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Paulino, R.; Nóbrega, C. Autophagy in Spinocerebellar Ataxia Type 3. Encyclopedia. Available online: (accessed on 14 June 2024).
Paulino R, Nóbrega C. Autophagy in Spinocerebellar Ataxia Type 3. Encyclopedia. Available at: Accessed June 14, 2024.
Paulino, Rodrigo, Clévio Nóbrega. "Autophagy in Spinocerebellar Ataxia Type 3" Encyclopedia, (accessed June 14, 2024).
Paulino, R., & Nóbrega, C. (2023, July 21). Autophagy in Spinocerebellar Ataxia Type 3. In Encyclopedia.
Paulino, Rodrigo and Clévio Nóbrega. "Autophagy in Spinocerebellar Ataxia Type 3." Encyclopedia. Web. 21 July, 2023.
Autophagy in Spinocerebellar Ataxia Type 3

Machado–Joseph disease (MJD) or spinocerebellar ataxia 3 (SCA3) is a rare, inherited, monogenic, neurodegenerative disease, and the most common SCA worldwide. MJD/SCA3 causative mutation is an abnormal expansion of the triplet CAG at exon 10 within the ATXN3 gene. The gene encodes for ataxin-3, which is a deubiquitinating protein that is also involved in transcriptional regulation. In normal conditions, the ataxin-3 protein polyglutamine stretch has between 13 and 49 glutamines. MJD/SCA3 patients display several signals and symptoms in which the most prominent is ataxia.

Machado–Joseph disease spinocerebellar ataxia type 3 autophagy ataxin-3

1. The ATXN3 Gene and Ataxin-3 Protein

The ATXN3 gene, located on chromosome 14q32.1 and under non-pathological circumstances, has a triplet expansion of CAGs on exon 10 [1]. The gene encodes for the ataxin-3 protein, which carries the glutamine expansion in its C-terminal region.
Ataxin-3 protein (Uniprot #P54252) has a molecular weight of approximately 42 kDa and four main domains, including the Josephin domain and three ubiquitin interacting motifs (Figure 1). The Josephin domain is located at the N-terminal of the protein between positions 1 and 180 and is believed to be the catalytic domain of the protein as it is widely conserved among species [2][3]. The three ubiquitin interacting motifs are located at the C-terminal region, are responsible for recognizing and interacting with ubiquitin, and have a higher affinity for ubiquitin chains composed of three or more residues [2]. The polyglutamine tract of ataxin-3 is located from positions 258 to 338 in its normal conformation. Ataxin-3 protein has at least two different splicing forms, both of which contain the polyglutamine domain and have been found in MJD/SCA3 patients [2].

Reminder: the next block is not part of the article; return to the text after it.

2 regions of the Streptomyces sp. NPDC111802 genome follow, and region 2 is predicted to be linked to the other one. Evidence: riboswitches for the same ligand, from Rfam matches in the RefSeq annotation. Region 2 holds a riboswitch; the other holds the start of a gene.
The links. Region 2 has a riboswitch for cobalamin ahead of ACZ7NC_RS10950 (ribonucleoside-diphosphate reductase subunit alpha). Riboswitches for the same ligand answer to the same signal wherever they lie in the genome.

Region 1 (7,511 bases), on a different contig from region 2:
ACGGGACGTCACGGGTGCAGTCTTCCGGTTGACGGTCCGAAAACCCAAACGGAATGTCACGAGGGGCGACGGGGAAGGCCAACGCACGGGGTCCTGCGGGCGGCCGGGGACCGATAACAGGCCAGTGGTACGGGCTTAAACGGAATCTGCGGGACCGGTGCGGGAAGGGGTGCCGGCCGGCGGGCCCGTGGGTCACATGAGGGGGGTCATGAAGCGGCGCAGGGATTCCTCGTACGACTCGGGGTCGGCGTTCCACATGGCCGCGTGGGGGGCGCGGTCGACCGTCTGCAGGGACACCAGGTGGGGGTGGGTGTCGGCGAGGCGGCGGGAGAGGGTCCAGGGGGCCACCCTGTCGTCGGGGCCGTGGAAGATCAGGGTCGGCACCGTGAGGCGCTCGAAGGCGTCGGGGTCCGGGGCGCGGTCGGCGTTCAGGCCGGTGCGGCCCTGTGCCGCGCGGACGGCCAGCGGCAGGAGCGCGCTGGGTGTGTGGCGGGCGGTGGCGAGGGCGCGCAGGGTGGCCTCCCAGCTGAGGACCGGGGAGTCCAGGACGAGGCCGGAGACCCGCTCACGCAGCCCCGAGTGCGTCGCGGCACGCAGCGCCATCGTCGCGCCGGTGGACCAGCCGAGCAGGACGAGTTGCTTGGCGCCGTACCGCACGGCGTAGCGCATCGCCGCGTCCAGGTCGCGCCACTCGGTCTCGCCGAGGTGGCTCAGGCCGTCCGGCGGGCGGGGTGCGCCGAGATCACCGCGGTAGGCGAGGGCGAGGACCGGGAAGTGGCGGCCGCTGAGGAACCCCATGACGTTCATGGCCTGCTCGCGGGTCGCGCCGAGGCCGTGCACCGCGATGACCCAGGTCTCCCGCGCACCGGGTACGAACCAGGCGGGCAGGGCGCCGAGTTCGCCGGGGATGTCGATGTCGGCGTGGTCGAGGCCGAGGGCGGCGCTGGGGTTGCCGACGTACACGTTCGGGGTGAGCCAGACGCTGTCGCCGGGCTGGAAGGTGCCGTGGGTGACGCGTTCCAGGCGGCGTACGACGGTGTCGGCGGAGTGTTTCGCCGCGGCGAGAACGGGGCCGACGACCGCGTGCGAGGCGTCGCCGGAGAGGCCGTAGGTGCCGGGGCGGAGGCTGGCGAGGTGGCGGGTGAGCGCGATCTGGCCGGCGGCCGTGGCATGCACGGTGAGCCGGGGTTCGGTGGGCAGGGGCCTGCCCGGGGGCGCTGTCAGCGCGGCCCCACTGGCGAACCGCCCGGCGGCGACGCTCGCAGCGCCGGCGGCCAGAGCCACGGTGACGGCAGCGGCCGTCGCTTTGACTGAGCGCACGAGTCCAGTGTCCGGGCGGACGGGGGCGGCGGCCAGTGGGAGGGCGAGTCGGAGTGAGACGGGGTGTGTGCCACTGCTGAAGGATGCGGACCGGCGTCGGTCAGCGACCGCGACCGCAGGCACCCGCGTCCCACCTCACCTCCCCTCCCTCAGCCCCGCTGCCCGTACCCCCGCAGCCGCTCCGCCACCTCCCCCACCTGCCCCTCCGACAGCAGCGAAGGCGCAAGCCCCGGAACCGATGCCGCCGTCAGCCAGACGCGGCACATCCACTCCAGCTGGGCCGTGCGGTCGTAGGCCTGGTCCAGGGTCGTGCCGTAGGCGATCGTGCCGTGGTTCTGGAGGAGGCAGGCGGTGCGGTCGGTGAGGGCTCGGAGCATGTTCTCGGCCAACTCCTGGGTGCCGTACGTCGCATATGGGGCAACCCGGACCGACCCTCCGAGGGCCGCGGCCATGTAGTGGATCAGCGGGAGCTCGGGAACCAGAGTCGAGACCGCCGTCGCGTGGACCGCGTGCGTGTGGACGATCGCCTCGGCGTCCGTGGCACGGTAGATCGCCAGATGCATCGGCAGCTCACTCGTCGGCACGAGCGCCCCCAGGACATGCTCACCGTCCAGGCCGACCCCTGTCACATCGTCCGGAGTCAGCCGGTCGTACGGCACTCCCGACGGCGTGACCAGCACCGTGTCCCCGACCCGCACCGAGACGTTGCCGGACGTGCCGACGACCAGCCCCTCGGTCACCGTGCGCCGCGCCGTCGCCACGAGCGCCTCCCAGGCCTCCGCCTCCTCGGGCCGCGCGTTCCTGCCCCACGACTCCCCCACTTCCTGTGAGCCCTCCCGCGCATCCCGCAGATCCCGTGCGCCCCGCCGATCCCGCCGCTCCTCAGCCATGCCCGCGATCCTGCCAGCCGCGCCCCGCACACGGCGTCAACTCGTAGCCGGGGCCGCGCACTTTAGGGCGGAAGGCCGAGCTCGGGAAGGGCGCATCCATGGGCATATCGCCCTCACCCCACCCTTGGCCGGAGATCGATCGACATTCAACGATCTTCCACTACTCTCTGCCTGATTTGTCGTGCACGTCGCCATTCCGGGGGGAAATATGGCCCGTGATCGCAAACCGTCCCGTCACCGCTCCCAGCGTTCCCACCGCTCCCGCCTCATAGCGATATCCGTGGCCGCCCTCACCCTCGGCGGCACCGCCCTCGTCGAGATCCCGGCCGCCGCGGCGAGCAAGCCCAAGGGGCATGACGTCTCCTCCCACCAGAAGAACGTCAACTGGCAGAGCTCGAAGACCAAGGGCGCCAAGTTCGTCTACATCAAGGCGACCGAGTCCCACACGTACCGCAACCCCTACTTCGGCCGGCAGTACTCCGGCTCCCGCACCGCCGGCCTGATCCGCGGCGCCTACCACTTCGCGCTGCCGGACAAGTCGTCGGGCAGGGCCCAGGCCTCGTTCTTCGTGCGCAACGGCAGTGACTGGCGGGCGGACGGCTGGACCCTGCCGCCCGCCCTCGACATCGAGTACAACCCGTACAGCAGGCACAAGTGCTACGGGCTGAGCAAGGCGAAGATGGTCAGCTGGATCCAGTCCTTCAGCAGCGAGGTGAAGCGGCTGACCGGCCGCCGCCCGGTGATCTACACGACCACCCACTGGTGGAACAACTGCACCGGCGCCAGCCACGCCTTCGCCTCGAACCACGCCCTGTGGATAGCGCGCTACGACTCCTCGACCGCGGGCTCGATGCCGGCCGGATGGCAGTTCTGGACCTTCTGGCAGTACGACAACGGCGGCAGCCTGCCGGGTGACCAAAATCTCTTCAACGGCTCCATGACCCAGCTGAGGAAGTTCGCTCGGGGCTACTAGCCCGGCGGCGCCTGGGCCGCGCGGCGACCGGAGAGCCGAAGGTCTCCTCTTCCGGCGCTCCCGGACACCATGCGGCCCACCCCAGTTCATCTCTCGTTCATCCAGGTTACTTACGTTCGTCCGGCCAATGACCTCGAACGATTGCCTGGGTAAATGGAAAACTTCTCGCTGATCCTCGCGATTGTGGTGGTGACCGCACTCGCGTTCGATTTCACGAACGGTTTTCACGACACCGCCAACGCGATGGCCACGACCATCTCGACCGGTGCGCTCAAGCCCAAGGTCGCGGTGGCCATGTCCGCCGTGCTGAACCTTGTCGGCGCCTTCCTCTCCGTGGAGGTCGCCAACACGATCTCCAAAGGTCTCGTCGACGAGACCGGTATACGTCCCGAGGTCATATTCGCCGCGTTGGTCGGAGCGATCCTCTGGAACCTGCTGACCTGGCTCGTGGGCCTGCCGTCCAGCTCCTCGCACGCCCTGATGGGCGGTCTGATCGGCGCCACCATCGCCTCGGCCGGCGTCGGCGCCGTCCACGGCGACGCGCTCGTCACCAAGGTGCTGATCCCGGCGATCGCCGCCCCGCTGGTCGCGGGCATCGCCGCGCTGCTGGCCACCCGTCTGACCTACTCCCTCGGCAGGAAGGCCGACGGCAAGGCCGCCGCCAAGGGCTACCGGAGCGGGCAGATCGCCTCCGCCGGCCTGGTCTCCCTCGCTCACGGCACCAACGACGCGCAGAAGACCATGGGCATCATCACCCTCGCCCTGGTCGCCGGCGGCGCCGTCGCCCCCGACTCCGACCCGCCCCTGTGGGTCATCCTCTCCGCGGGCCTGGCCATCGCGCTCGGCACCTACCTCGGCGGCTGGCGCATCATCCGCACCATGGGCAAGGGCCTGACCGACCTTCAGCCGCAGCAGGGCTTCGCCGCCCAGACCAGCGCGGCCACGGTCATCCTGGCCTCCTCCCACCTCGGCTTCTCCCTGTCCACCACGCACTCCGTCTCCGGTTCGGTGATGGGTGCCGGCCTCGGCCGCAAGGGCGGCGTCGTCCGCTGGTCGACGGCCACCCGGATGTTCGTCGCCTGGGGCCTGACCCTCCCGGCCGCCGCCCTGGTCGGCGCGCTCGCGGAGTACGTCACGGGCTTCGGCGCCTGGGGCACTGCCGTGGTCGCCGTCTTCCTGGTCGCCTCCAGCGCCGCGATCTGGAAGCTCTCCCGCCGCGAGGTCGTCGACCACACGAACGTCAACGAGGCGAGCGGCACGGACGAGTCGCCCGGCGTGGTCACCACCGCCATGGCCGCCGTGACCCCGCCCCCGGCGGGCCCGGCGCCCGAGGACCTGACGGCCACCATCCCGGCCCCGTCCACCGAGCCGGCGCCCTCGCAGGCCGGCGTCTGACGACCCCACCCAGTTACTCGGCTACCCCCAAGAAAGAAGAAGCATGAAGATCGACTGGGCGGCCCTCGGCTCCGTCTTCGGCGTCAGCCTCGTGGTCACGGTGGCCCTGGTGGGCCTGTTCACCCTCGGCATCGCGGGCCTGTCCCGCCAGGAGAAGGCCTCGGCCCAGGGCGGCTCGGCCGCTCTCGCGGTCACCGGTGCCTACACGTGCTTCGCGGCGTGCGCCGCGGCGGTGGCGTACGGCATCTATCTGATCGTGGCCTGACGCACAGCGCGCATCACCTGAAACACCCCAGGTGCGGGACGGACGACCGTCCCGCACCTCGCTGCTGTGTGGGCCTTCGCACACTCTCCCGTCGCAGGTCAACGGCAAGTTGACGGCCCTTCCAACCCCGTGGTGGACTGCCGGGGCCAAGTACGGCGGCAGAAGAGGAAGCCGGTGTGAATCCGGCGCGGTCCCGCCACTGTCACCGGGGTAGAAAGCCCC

Figure 1. Representation of ataxin-3 protein with its main domains. Green, Josephin motif, positions 1–180; orange, UIM1 motif, positions 224–243; blue, UIM2 motif, positions 244–263; gray, UIM3 motif, positions 331–349; black, polyglutamine region, positions 258–338.
Ataxin-3, under normal conditions, is a cytoplasmatic protein [4]. However, in MJD/SCA3 patients, it is also found in the nucleus, forming aggregates which are a neuropathological hallmark of the disease [5]. This protein uses specific translocators to move in and out of the nucleus, which is a feature that is mediated by nuclear export signals [6]. The reason why the protein is found inside the nucleus in the disease context is still unknown; however, this feature is not exclusive to MJD/SCA3 patients as it is also reported in other PolyQ diseases, such as HD [7].
Ataxin-3 is a deubiquitinating enzyme that acts on proteins that have been targeted for degradation through the ubiquitin–proteasome system, which cleaves the ubiquitin present on those proteins moments before degradation and allows the recycling of ubiquitin [8]. Additionally, the role of ataxin-3 in cytoskeleton regulation due to its interaction with tubulin and the microtubule-associated protein 2 has been described. Along with this, it is also suggested that ataxin-3 plays a role in transcriptional regulation due to its interaction with proteins related to aggresomes, such as dynein and histone deacetylase 6 (HDAC6) [9]. Additionally, the interaction of ataxin-3 with transcription factors and co-regulators has been described. It was shown that it interacts with the forkhead box O (FOXO)-4 transcriptional factor (FOX04), which is a member of the forkhead family of transcriptional factors that are related to gene expression regulation [10]. It also interacts with CBP, which is a co-activator that originates a nuclear response by cascade signaling [11]. It interacts with P300 [12], which is a histone acetyltransferase recruited for the enhancement and regulation of gene expression [13]. It was also shown that it interacts with histone deacetylases (HDAC3), which is a class I HDAC that is recruited, and deacetylase in the gene promoter region, leading to chromatin compaction and the formation of a transcriptionally repressive state preventing the transcriptional machinery from accessing the promoter region [14]. It interacts with the nuclear co-repressor receptor NCor, which contains several nuclear receptor interacting domains that play a role in the recruitment of histone deacetylases to DNA promoter regions that assist with gene down regulation [15]. In addition, ataxin-3 interacts with RAD32, which is a nucleotide excision repair protein that inhibits the degradation of a proteolytic substrate and multi-ubiquitin chain formation [16]. These and other interactions suggest that ataxin-3 is involved in the regulation of a wide range of genes, including those involved in development, metabolism, and disease [5].